But, while we can view all this progress and these trends though the prism of Maslow’s hierarchy of needs, the unfolding reality will be more complex. For one, Maslow’s theory of human nature, where the pinnacle of “everybody desires to reach their full potential” (which is the sub-text of the previous paragraph) doesn’t account for say McClelland’s achievement, power and affiliation motivational impulses. In similar fashion can we ignore Hofstede’s cross-cultural dimensions of power, individualism, masculinity, risk taking and indulgence as we advance towards this “i-nirvana”?
For the Western digital utopian vision may include a freedom to individually pursue creativity and education, but for those across the Asian or African continents the digital utopia may centre on social unity and shared economic activities. And while either personal or communal achievement is at the heart of each of these potential future states, individuals motivated by power could well be disenfranchised.
And this is where our move to digital ubiquity may actually reconcile these competing impulses and world views and realise a digital utopia. For the long-held and default perspective on our atom-centric economy is scarcity. It’s supply and demand. We pay a price in exchange for owning a thing. But in a bit-centric economy abundance is the dominant narrative. This abundance stems from the fact that there is relative little marginal and distributional cost associated with the production of digital goods and services.
For example, social media services don’t have limits on the number of people that can access their platform simultaneously. Likewise there are relatively few limits that can be placed on sources for Internet of Things data. And with the relative price of computer power and data storage always falling, the opportunities of artificial intelligence influencing the natural and social sciences seemingly knows no bounds.
It is with this perspective of abundance in a fully digital economy that a digital utopia may well come to pass for us all. While not in the same format for everyone across the globe, but certainly with some common threads and with unique contextualisations dependent upon who and where we are.
This article considers change in the context of a Smart City. An understanding of how change can be leveraged is developed through the use of the three horizons model. Upon this theoretical foundation an approach to building Smart Cities, based on the principles of the knowledge economy and an understanding of the digital economy, is introduced. The result of this discussion is fresh perspective on how the development of both local human capital and local digital capabilities can be achieved. A perspective on how we can turn our cities into “Future-proof Smart Cities”.
Your own city is a city of the future
Although it is stating the obvious, the cities in which we currently live and work will still be around for many decades yet. Things no doubt will be different in the time ahead, but our cities will still be with us. As we have witnessed changes that have affected cities over the last few decades, so we will witness more over the decades to come.
What changes have there been in recent times? Not only have we observed the internet and the services it delivers (social media, cloud computing, online businesses, etc) become increasingly ubiquitous, we can also attest to changing occupations and lifestyles of those who live in our communities. We have also been part of shifts in administration practices at our work places and seen changes in what people in our communities are concerned with.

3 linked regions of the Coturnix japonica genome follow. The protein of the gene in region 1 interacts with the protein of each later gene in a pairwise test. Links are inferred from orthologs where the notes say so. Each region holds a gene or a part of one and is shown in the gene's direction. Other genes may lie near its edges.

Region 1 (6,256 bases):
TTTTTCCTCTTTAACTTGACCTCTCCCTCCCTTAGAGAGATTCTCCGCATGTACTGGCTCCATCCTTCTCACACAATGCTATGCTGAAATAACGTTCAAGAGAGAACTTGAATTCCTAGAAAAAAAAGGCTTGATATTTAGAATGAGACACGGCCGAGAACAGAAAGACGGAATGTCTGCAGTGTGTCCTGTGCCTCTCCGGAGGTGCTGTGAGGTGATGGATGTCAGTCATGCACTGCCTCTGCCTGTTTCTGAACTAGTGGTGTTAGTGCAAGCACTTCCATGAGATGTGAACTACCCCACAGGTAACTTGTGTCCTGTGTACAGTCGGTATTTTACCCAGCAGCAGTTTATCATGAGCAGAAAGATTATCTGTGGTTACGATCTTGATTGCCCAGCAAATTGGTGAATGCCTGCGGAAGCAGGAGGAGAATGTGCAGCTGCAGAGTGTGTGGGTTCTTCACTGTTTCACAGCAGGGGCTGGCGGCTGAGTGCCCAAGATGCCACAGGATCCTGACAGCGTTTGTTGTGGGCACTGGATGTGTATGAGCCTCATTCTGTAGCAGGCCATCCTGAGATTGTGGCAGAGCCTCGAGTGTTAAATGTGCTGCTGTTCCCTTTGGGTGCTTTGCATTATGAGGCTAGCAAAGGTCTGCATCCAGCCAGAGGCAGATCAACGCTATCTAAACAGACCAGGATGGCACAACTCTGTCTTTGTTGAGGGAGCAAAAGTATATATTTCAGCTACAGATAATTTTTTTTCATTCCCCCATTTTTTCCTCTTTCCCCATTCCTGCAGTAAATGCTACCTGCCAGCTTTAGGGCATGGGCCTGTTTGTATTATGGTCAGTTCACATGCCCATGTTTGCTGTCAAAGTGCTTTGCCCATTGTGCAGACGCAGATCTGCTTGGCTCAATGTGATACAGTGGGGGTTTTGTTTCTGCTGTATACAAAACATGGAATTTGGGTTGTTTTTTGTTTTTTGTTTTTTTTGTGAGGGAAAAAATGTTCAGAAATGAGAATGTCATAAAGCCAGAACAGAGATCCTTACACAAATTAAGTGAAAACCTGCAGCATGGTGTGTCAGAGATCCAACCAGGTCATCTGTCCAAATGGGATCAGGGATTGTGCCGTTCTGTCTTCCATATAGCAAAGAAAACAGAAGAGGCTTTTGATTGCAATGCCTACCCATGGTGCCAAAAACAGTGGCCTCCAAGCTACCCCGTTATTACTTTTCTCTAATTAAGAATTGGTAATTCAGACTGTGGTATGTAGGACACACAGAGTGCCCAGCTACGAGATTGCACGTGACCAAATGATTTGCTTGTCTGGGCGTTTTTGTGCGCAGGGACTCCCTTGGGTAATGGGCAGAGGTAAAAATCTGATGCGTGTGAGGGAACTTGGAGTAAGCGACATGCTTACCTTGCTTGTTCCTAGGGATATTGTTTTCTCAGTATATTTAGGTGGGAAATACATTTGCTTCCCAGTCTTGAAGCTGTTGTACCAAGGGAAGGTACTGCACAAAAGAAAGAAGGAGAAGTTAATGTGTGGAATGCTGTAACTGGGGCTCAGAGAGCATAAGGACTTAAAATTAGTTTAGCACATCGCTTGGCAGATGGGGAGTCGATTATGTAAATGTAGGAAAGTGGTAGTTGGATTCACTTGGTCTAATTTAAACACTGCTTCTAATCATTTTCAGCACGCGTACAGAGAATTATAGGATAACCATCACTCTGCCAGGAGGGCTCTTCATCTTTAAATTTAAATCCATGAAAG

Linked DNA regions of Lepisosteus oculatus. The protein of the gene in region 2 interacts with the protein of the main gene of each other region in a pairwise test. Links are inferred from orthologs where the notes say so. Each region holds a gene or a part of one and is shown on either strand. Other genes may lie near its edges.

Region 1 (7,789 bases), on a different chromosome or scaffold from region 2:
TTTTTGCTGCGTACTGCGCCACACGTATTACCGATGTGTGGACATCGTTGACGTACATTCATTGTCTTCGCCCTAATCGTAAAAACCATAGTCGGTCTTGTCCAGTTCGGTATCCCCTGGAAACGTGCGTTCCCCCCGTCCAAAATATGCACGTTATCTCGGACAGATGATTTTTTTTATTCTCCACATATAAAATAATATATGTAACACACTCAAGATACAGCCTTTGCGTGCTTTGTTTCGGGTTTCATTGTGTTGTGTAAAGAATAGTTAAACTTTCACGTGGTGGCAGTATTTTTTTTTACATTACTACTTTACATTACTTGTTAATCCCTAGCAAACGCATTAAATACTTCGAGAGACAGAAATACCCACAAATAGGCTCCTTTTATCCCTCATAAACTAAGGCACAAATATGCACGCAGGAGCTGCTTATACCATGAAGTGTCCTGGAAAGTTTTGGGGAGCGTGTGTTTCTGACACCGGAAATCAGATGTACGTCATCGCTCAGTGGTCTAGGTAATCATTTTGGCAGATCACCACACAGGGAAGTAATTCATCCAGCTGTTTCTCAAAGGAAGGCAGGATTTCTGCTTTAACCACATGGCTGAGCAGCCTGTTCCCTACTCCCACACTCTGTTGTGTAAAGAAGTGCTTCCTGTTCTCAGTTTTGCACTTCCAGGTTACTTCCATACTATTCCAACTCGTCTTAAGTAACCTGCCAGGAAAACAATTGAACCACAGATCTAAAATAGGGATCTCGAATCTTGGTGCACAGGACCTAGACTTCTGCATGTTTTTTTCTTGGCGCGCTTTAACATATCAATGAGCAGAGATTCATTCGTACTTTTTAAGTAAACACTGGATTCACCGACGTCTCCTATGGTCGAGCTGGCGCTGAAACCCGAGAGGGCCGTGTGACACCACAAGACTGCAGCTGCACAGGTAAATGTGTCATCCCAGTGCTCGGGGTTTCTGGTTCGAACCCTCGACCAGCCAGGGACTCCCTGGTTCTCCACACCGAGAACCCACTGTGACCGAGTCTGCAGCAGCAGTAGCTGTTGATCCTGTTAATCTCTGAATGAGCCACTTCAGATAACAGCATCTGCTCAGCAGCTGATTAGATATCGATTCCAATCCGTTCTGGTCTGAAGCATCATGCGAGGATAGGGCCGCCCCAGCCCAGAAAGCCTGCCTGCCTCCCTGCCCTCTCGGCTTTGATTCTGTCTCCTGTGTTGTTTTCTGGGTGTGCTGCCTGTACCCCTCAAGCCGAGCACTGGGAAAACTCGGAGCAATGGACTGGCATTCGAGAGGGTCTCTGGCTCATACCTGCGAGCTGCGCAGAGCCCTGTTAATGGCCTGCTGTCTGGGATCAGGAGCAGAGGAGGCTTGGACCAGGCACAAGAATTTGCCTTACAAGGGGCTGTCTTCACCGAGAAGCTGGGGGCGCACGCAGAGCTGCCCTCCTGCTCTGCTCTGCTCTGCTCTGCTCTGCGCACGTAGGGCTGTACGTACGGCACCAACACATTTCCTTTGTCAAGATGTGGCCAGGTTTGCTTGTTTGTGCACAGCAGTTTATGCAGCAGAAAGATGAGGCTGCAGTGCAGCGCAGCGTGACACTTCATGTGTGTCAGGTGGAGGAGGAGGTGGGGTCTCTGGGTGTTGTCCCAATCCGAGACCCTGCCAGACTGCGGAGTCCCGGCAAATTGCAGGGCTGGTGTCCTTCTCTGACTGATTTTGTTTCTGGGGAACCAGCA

Let us turn to the coming decades. Consider then the future and the changes that could be ushered in. What does the future behold? Will you see drones flying to and from shopping strips delivering pizza to houses? Could you imagine a time, say within couple of decades, where there are no service stations because all cars are electric? What about a scenario where community centres house community owned commercial-grade 3D printers that produce common household objects? Or perhaps a time in the not too distant future where “RegTech” comes of age and supplants employees providing governance and administrative services.
You see, it’s your idea of what the future holds that shapes your view of what lies ahead. Do you lean toward an optimistic outlook, or do you dread the worst? Is your image of the future based perhaps a utopian image where artificial general intelligence ushers in an unrivalled era of peace and prosperity, where some form of universal income assures that there are no losers? Or is your image of what lies ahead more dystopian. Where humanity is reduced to servility through the twin threads of imperious digital surveillance and the calamitous effects wrought by out of control climate dynamics.
How do those two images of the future, and all the variations between apply to your city? Could you see a golden age of prosperity and peace playing out in your midst. Or, on the other hand, are you willing to countenance the uncomfortable?
King Canute was not successful
“No man can stand in the same river twice” said Heraclitus, the 5th Century BC philosopher. In effect he was saying that change is the constant in life. This accords with what we have seen over the last few decades, and in a similar manner is a surety for the time ahead.
However, there are those who remonstrate in vain against inevitable change like King Canute. They are unwilling to embrace what could be called progress or advancement. They behave in a similar manner to this sovereign who, enthroned at the waters edge, commanded in vain a halt to the rising tide.